Saturday, February 15, 2014

Wedding Shoe Redux

Alright, ladies.
There's something we need to talk about: your feet. That's right, feet.
Remember how I stressed over THE shoes? I was seconds away from ordering a custom made pair from Milk and Honey before I realized that I was just shy of the 4 week lead time. Knowing customs and knowing the issues I had had with shoes up until this point it wasn't worth the risk.

I found a pair of not too high heels here in town by a coveted British designer. They weren't the initial style I fell in love with, but they matched my dress and surprisingly, the venue. They were also on sale.

But seriously, I should have been looking for a pair of padded slippers. You know why? Because those beautifully detailed white shoes with gold accents were on my feet for 13 whole hours.
That's right.13.
Two of my toes are still numb and my wedding was nearly a month ago. I could hardly walk the next day. You will never know the sweet relief that was the moment I finally ripped those suckers off and slapped a pair of sandals on my feet. Never. Know.

That's the point really. Make sure you never know what it feels like to have nerve damage from the total distraction that is your wedding. Meaning: even though your feet might be killing you, it's easy to forget because at first you are so freaking busy and then you are so freaking happy (and still busy) having the time of your life. You'll be all: Feet? What? Let's party!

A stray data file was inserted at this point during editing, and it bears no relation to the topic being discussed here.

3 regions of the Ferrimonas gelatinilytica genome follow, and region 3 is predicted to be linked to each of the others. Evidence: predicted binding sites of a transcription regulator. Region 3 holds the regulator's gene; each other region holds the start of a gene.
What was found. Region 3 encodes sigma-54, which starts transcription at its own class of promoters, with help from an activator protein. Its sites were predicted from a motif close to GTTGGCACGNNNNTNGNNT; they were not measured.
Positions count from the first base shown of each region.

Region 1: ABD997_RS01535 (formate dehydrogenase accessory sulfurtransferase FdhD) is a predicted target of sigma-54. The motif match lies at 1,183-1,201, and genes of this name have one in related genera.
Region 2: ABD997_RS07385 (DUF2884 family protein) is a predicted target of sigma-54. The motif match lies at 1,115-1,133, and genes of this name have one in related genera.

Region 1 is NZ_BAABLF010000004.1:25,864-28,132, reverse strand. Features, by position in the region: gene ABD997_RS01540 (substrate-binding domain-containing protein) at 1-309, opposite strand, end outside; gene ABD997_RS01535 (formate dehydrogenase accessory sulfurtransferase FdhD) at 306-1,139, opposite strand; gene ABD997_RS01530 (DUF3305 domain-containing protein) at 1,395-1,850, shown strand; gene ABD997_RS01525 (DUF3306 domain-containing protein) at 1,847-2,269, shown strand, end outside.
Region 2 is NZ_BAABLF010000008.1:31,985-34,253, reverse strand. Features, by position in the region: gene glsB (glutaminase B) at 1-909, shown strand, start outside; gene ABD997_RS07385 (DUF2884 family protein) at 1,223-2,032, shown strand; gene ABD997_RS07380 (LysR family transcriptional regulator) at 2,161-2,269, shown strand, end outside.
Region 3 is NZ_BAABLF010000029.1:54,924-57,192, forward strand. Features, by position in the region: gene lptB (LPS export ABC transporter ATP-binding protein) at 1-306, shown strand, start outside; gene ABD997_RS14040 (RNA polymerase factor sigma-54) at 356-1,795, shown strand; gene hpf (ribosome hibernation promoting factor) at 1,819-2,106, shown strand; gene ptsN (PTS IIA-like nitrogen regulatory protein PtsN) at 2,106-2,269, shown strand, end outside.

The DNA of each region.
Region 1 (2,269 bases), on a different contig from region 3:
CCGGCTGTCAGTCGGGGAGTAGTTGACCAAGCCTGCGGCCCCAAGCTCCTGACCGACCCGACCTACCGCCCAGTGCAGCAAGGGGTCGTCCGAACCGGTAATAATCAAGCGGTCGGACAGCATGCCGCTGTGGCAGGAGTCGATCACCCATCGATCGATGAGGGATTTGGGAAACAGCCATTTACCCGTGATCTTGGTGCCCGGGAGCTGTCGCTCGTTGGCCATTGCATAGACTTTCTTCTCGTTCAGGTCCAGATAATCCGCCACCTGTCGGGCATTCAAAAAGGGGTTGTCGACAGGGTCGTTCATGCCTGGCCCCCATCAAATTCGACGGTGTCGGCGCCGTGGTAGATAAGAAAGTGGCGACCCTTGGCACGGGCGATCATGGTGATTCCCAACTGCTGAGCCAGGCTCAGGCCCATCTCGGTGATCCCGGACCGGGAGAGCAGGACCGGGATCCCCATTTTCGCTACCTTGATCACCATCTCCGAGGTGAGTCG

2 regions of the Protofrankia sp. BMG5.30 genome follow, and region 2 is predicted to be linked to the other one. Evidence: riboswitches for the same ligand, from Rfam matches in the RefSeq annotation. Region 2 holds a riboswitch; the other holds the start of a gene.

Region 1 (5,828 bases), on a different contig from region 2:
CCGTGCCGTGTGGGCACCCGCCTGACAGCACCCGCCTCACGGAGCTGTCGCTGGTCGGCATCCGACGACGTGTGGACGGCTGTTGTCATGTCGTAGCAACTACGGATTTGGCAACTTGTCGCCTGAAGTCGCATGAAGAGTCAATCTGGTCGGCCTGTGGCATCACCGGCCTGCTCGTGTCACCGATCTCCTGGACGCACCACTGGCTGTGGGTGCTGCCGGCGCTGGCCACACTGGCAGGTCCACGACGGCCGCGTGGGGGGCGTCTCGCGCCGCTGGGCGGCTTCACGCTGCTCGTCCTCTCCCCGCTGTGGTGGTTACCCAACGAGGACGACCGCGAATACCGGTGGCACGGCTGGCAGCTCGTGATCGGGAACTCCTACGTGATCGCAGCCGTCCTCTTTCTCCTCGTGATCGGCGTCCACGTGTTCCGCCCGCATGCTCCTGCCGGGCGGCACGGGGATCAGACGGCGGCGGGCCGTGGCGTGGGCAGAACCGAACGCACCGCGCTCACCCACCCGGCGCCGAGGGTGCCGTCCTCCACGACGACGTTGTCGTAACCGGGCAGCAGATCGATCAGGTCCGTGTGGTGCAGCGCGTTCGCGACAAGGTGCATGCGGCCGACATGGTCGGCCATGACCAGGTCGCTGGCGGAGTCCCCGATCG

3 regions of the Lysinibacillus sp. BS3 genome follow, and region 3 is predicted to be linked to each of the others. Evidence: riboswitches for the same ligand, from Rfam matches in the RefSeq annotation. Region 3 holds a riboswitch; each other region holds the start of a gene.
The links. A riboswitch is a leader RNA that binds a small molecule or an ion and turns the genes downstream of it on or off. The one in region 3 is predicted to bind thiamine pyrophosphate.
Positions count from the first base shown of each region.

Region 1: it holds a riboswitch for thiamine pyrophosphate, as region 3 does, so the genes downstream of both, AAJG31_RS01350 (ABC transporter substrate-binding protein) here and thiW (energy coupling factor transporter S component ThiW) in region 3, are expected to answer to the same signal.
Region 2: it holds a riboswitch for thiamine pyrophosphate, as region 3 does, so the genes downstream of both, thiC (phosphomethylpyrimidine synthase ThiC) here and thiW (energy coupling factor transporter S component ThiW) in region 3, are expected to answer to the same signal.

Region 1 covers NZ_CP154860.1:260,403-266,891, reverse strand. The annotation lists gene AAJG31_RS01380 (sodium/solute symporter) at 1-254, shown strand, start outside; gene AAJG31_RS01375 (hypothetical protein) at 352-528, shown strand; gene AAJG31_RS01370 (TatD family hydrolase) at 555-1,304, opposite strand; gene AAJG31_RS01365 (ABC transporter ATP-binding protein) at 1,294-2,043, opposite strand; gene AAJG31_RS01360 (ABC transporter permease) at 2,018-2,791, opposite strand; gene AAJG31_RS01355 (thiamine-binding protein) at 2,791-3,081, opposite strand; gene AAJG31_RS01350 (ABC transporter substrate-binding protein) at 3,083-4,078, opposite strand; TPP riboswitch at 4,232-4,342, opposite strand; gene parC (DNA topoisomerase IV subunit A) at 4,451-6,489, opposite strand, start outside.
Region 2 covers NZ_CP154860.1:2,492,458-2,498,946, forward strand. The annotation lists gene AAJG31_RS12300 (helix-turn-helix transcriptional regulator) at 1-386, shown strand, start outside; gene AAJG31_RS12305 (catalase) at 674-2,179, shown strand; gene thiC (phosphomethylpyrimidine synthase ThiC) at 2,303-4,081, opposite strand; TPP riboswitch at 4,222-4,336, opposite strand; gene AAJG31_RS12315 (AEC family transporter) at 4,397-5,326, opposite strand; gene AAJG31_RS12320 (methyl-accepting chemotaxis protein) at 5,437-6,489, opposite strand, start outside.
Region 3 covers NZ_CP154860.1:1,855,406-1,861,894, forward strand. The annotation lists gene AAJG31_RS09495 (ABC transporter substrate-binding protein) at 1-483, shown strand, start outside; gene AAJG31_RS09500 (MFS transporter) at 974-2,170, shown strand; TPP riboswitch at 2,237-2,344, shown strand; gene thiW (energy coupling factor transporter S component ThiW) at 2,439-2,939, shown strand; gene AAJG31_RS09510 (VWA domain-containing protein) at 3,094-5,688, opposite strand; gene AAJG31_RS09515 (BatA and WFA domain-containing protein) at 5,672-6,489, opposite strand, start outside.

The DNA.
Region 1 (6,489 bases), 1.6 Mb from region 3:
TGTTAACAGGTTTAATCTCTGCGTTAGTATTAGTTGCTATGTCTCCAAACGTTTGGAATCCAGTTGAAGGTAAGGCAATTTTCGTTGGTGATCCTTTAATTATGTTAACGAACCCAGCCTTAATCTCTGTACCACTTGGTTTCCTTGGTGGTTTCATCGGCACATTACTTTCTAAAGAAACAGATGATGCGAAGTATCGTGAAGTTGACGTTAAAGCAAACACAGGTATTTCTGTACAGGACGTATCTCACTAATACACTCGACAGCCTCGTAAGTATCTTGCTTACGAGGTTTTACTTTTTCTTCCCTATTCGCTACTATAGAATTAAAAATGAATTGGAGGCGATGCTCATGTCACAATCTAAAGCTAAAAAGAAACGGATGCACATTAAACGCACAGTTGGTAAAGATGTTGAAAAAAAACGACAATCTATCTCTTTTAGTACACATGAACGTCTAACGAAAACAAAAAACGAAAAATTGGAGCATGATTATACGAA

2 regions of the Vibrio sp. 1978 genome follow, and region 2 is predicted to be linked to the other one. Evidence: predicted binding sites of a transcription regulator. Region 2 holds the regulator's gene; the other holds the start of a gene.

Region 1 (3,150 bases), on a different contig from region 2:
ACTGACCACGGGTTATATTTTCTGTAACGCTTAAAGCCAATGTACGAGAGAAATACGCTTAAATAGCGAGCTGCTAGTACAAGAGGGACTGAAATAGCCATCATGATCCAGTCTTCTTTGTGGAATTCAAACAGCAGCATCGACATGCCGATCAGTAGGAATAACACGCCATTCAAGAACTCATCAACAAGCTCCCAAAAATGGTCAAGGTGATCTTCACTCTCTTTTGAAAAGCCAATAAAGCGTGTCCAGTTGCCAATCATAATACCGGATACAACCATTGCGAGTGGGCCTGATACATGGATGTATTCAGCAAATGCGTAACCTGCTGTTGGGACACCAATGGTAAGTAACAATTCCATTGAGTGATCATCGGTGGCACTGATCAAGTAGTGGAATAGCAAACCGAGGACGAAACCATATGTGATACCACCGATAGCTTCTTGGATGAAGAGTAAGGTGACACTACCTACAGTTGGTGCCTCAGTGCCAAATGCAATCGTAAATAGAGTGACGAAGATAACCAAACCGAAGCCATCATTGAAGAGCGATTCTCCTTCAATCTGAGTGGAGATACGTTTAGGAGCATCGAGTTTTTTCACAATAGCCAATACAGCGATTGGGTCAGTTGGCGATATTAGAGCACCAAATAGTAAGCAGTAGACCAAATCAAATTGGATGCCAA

Sure, every photo blog shoes the shot of THE SHOES. Frankly I had so many layers of crinoline the only time anyone saw THE SHOES is when I was crossing the street to get photos done.

Our photographer did an amazing job, and I really liked her, but she clearly did not scout before our shoot and towards the end there was a lot of  "let's walk over here...I think I know this place..." which is not what you want to hear when you've already been at it for a couple of hours.
Having a "first look" is great, but it meant I had those damn things on a lot longer than I might have otherwise and I had no contingency plan.

Finding suitable flats felt like an impossibility, but ladies - for the sake of your feet - find a way!

Update: my toes stayed numb for three whole months.  I had an inkling when standing around getting my dress hem pinned. Don't ignore your gut!

Tuesday, May 22, 2012

Stop the ShoeSanity

It's happened. I have officially spent more time shopping for wedding shoes than my wedding dress.
What's the problem you say?
It's two fold: first I'm a size 8. That's right, the world's most commonly shopped out size.
Why don't they make more 8's? Do they think they're aren't enough to support the shoe trade? Lies I tell you. They would still sell out. I dream of size 6 feet so I could shop the shoes of the world without worry.